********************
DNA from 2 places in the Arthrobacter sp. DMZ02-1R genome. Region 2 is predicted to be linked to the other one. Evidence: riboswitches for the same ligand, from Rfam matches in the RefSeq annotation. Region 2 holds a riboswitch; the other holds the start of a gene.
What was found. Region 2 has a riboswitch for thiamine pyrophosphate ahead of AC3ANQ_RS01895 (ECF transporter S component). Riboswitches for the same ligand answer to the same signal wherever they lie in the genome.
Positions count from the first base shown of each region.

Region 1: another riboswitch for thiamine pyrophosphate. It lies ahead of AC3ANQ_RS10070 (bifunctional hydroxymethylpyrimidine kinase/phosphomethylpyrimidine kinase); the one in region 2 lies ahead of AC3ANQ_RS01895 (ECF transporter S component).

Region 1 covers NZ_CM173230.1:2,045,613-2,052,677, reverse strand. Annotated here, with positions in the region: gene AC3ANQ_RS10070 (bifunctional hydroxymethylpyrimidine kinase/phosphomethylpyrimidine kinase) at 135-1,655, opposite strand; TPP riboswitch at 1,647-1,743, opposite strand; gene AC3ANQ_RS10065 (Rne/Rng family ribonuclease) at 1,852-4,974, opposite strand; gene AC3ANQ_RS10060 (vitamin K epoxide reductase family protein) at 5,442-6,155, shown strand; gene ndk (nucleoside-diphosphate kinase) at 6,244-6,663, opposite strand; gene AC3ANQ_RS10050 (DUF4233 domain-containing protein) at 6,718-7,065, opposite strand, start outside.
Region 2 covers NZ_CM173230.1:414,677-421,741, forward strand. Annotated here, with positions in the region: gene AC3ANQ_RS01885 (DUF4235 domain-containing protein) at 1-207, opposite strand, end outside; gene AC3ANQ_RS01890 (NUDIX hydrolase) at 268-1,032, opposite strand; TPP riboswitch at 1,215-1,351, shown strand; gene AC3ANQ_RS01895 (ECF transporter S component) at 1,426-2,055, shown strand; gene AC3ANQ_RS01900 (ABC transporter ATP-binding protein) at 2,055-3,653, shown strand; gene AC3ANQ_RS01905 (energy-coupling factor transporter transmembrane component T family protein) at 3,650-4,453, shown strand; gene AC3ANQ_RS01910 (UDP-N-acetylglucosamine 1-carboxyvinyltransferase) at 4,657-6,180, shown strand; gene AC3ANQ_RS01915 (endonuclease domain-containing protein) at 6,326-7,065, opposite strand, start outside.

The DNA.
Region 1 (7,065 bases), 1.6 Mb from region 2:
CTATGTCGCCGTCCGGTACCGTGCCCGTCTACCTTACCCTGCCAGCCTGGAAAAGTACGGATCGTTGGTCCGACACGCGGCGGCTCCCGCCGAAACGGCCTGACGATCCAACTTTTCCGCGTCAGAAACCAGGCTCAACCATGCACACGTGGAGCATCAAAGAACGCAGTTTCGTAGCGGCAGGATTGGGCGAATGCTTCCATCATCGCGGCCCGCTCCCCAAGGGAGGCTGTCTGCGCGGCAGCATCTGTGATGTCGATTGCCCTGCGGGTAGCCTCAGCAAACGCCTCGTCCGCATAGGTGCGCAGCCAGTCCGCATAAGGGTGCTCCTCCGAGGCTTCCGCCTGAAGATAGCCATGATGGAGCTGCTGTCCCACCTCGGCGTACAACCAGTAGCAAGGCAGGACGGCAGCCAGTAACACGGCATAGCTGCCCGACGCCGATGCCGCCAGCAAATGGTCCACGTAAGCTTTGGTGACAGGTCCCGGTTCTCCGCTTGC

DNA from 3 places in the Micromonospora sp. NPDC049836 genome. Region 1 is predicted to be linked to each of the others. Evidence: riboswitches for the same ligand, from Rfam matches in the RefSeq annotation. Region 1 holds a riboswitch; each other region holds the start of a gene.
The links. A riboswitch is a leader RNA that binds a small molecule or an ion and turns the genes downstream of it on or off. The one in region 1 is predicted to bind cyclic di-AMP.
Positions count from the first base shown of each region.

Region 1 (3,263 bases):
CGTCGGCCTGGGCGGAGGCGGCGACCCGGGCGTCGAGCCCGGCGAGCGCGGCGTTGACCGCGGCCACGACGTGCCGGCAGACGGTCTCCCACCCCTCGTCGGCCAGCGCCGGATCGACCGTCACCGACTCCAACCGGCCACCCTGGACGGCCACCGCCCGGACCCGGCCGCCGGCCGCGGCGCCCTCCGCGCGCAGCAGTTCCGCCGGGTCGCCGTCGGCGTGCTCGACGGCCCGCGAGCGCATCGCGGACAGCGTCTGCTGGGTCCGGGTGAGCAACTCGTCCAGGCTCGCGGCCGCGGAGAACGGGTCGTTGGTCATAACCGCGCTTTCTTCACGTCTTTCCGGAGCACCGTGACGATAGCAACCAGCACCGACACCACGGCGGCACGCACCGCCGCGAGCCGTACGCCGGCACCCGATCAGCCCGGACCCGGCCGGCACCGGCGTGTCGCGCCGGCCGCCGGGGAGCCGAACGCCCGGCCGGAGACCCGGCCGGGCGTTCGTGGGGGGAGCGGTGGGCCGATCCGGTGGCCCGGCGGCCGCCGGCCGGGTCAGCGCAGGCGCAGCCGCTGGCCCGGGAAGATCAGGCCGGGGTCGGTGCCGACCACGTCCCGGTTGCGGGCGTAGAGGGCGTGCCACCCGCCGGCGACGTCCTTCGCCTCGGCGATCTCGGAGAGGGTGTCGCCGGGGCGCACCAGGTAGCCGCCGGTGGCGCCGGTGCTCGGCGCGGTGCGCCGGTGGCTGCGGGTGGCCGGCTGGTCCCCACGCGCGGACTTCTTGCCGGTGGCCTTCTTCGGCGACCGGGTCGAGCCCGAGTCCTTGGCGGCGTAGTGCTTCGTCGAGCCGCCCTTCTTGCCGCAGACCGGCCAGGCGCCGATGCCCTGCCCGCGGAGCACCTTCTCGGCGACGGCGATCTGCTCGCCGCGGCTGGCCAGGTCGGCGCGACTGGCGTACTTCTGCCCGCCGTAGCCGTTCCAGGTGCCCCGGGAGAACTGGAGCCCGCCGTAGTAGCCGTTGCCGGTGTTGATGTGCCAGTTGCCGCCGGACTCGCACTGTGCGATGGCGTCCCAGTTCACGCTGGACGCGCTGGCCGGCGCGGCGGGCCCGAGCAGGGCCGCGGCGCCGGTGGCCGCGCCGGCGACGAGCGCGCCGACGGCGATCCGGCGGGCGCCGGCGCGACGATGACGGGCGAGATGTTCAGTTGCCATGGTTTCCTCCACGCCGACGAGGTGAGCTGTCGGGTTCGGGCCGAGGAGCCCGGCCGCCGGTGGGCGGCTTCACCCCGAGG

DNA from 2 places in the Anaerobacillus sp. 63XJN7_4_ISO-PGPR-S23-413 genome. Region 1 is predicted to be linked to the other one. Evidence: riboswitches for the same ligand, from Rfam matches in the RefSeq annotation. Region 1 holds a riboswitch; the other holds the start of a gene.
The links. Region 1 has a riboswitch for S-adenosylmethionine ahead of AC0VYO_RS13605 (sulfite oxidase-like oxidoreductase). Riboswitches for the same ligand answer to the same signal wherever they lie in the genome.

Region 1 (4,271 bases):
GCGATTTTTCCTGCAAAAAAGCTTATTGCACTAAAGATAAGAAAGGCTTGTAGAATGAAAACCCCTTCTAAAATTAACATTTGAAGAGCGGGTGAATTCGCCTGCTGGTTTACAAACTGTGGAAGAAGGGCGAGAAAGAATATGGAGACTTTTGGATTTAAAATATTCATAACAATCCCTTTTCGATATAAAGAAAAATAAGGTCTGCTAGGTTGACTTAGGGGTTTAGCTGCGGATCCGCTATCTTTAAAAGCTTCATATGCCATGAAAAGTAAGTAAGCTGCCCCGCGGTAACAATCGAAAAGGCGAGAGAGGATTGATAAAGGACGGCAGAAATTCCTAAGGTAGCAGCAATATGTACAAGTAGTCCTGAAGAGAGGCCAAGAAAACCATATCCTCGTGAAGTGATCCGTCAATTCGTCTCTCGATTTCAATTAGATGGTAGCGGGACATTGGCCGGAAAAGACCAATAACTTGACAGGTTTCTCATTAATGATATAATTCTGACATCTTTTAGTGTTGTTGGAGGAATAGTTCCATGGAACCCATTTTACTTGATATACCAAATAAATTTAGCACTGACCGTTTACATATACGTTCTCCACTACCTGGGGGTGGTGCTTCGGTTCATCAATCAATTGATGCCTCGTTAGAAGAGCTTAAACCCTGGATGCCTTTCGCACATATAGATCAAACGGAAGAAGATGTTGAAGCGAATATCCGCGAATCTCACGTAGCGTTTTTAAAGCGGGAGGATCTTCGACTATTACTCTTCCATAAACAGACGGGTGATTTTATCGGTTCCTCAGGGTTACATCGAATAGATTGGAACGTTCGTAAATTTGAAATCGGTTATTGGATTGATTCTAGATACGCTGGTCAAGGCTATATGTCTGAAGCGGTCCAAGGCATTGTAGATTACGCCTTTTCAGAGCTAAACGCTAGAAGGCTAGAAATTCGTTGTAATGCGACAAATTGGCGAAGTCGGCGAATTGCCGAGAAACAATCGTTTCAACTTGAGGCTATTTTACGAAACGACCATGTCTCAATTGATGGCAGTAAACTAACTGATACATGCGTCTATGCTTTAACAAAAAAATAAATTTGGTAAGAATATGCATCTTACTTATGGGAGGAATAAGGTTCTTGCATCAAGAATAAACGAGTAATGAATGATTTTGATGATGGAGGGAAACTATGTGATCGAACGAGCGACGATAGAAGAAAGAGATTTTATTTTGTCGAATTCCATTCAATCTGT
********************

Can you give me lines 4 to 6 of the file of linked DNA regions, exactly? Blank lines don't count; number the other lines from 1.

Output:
Region 1: another riboswitch for thiamine pyrophosphate. It lies ahead of AC3ANQ_RS10070 (bifunctional hydroxymethylpyrimidine kinase/phosphomethylpyrimidine kinase); the one in region 2 lies ahead of AC3ANQ_RS01895 (ECF transporter S component).

Region 1 covers NZ_CM173230.1:2,045,613-2,052,677, reverse strand. Annotated here, with positions in the region: gene AC3ANQ_RS10070 (bifunctional hydroxymethylpyrimidine kinase/phosphomethylpyrimidine kinase) at 135-1,655, opposite strand; TPP riboswitch at 1,647-1,743, opposite strand; gene AC3ANQ_RS10065 (Rne/Rng family ribonuclease) at 1,852-4,974, opposite strand; gene AC3ANQ_RS10060 (vitamin K epoxide reductase family protein) at 5,442-6,155, shown strand; gene ndk (nucleoside-diphosphate kinase) at 6,244-6,663, opposite strand; gene AC3ANQ_RS10050 (DUF4233 domain-containing protein) at 6,718-7,065, opposite strand, start outside.
Region 2 covers NZ_CM173230.1:414,677-421,741, forward strand. Annotated here, with positions in the region: gene AC3ANQ_RS01885 (DUF4235 domain-containing protein) at 1-207, opposite strand, end outside; gene AC3ANQ_RS01890 (NUDIX hydrolase) at 268-1,032, opposite strand; TPP riboswitch at 1,215-1,351, shown strand; gene AC3ANQ_RS01895 (ECF transporter S component) at 1,426-2,055, shown strand; gene AC3ANQ_RS01900 (ABC transporter ATP-binding protein) at 2,055-3,653, shown strand; gene AC3ANQ_RS01905 (energy-coupling factor transporter transmembrane component T family protein) at 3,650-4,453, shown strand; gene AC3ANQ_RS01910 (UDP-N-acetylglucosamine 1-carboxyvinyltransferase) at 4,657-6,180, shown strand; gene AC3ANQ_RS01915 (endonuclease domain-containing protein) at 6,326-7,065, opposite strand, start outside.